Health Care Reform

Obamacare is another name for the Patient Protection and Affordable Care Act (or ACA) of 2010. The most well known provision, that everyone must purchase health insurance, took effect in 2013.

Here is a basic summary of what you need to know.

If you already have health insurance, you do not necessarily need to change your plan. If you have a private insurance plan (one you purchased yourself), an employer-provided plan including COBRA or retiree plans, Medicare, Medicaid, CHIP, TRICARE and other veterans health care programs, and Peace Corps Volunteer plans, you are covered. If you aren’t sure, ask your health-coverage provider or ask us at Roper Insurance.

Health plans that cover only vision or dental care, workers’ compensation, disease-specific coverage or plans that offer only a discount on services are not considered qualified plans and don’t count as being covered.

Obamacare changed the benefits you receive in a number of ways.

You may keep or add your children to your health plan until they reach age 26.

Wellness visits (also known as check-ups or physicals) and pregnancy visits do not have a co-pay and many time are now free.

Your insurance company cannot end your coverage if you become sick, even if you made a mistake on your application.

There are no more lifetime limits on insurance coverage for medical care.

If you or your child has a pre-existing condition, you will not lose coverage if you change your insurance. Insurance plans can no longer deny coverage to persons with pre-existing conditions.

Insurance must now provide justification to the states for any rate hikes and have their rates approved by the state.

Insurance companies must now spend at least 80% of premium payments on medical services (known as the MLR-Medicaid loss ratio), instead of such things as advertising or executive salaries. If they don’t, they must refund a portion of your premium.

If you don’t have health insurance you must purchase insurance or pay a penalty of as much as 1% of your income. The penalty will increase in future years. You can shop for insurance through the federal health care exchange or your state health care exchange. The exchanges help you find out if you qualify for tax credits or other government health benefits.  Exchanges allow you to compare health plans before you buy one. Some states have their own exchanges, funded in large part by government grants. There are also insurance plans available outside the exchanges which may vary from the exchange plans. You can shop on your own or you can have a have an insurance agent help you. An insurance agent can easily help you sort through the plans, both on and off the exchanges, help you understand the different options and help you find the best plan for you and your family for free.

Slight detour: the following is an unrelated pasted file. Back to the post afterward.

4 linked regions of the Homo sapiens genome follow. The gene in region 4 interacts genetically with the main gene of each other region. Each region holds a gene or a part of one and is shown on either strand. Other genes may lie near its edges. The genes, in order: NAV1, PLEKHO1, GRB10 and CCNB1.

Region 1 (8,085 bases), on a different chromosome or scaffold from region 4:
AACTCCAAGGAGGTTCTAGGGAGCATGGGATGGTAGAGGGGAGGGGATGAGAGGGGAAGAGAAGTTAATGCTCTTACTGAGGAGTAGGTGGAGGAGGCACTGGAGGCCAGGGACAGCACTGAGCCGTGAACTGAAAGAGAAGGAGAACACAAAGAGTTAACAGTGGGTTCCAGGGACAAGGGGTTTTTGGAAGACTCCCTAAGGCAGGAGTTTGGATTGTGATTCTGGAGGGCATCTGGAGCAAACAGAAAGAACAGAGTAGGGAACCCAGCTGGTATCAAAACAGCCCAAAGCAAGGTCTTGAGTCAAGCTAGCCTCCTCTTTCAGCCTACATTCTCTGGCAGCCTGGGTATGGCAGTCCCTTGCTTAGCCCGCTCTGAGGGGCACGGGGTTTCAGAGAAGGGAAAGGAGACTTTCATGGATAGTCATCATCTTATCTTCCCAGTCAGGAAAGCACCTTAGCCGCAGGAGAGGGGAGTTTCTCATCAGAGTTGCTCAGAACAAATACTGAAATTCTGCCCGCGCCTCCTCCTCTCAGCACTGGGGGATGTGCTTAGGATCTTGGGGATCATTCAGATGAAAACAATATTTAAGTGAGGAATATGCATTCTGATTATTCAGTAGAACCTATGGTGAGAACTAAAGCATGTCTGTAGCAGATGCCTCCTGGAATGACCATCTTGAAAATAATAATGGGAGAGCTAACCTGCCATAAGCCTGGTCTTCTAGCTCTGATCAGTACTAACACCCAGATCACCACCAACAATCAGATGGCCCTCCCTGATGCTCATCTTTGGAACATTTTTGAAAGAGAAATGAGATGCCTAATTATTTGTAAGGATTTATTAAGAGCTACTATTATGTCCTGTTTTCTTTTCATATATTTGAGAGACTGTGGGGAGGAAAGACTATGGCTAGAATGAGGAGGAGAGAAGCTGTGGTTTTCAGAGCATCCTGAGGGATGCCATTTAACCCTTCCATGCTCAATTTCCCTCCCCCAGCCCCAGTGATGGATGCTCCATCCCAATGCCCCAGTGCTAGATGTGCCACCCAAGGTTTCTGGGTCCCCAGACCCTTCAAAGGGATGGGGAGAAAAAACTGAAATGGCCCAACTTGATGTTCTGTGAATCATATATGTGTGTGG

If your income is 133% or less of the Federal poverty level, you will qualify for Medicaid. This will be completely funded by the Federal government for the first three years, and 90% funded after that. 

 If you don’t qualify for Medicaid, you are still eligible for a tax credit if your income is under 400% of the poverty level. You will receive the tax credit each month instead of waiting until annual tax time and can use that to help offset your insurance premiums. You may also qualify for reduced copayments and deductibles.

If you are a small business owner, there are also programs available to help you provide your employees with health insurance. If you have 25 employees or less you can get a tax credit of 50% of the cost of providing health insurance to your employees. If you have less than 50 employees you will not be fined if your employees get tax credits and purchase their insurance through an exchange. If you have 50 or more employees, you must provide health insurance or pay a fine of $2000 for each employee after the first 30 employees beginning in January 2015. 

Please Contact Us today for more information on Colorado Health Care Reform.